Cracking the Code

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The ancient tradition of carpet weaving in the northern Indian region of Kashmir features patterns that rely on a symbolic code, called talim. Designers have used the method for centuries to communicate information to weavers, who make the carpets by hand.

In the traditional process, a talim expert would encode a carpet design drawn by a designer and break it into small sections to be woven. Once translated, the talim would tell weavers where to knot and which colors to use.

Talim and intricate patterns made Kashmiri weaving a priceless heritage, say experts. Weaver Mohammad Rafiq Sofi told the BBC it took him five years to master his craft.

However, this system was not only immune to human mistakes – it made them difficult to spot and correct, wasting a lot of time in the process. Computer software contributed to eliminating these issues, bringing the production time of a single carpet from six months down to six weeks.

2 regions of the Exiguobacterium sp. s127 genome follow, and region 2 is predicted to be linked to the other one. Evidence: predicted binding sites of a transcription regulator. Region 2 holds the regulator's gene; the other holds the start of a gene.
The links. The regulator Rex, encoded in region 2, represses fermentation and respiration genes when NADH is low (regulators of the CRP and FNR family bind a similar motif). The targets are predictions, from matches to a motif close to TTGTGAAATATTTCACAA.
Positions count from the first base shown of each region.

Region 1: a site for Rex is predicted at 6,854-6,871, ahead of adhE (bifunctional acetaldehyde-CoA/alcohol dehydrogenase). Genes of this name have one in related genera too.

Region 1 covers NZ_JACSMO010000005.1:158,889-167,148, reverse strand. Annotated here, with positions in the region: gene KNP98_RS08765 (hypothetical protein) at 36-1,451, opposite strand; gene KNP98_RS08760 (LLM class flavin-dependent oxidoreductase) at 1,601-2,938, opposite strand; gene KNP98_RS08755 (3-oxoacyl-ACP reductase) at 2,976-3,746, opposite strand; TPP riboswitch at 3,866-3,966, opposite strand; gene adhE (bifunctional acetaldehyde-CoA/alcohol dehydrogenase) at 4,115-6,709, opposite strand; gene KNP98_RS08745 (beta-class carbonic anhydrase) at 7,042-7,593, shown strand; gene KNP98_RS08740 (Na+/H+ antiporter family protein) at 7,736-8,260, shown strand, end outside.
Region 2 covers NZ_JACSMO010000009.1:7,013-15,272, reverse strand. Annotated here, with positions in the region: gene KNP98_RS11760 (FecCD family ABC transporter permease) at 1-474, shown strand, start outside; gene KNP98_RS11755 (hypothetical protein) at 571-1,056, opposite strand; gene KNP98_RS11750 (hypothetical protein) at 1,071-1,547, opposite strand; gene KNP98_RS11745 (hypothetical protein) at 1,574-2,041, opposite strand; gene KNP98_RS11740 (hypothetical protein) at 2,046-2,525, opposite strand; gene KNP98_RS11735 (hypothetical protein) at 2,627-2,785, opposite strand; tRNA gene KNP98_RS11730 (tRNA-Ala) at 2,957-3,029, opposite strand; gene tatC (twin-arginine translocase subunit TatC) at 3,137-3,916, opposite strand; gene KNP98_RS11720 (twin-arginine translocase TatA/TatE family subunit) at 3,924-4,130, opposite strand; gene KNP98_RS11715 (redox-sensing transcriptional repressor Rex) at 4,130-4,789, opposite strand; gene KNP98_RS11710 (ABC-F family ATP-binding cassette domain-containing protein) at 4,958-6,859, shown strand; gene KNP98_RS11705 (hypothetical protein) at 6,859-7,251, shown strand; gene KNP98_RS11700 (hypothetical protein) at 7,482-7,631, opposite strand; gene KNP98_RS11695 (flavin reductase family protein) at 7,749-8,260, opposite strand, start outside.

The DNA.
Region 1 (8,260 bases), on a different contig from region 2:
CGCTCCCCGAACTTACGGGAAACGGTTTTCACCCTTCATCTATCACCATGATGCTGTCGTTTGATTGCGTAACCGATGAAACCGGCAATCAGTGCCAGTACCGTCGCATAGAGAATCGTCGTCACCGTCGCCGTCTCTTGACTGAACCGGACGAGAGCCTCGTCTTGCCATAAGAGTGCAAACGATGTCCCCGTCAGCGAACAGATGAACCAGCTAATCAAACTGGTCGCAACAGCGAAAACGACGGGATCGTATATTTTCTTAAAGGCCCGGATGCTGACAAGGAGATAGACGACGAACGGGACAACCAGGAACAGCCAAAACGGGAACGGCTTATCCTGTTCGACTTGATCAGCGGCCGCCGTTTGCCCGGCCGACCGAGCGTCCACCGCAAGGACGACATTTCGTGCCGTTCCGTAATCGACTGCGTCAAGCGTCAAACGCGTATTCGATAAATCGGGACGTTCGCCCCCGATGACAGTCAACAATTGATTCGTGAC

Now, the industry is being further revolutionized through the introduction of artificial intelligence (AI).

Computer software firm International Virtual Assistance is training AI to understand talim, by feeding it pictures of rugs and corresponding lines of talim code. Engineers insist this innovation is only meant to boost manufacturing productivity and not impact the artistry of the craft.

With India’s economy booming, higher demand for handwoven carpets could strengthen a significant source of revenue for Kashmir, but traditional weavers might not be able to keep up.

AI could also help transform the craft by allowing designers and weavers to experiment with new materials, say proponents.

“Weavers will be able to try out new patterns, update classic themes to suit contemporary tastes, and produce one-of-a-kind, custom carpets,” said Aby Mathew from the firm.

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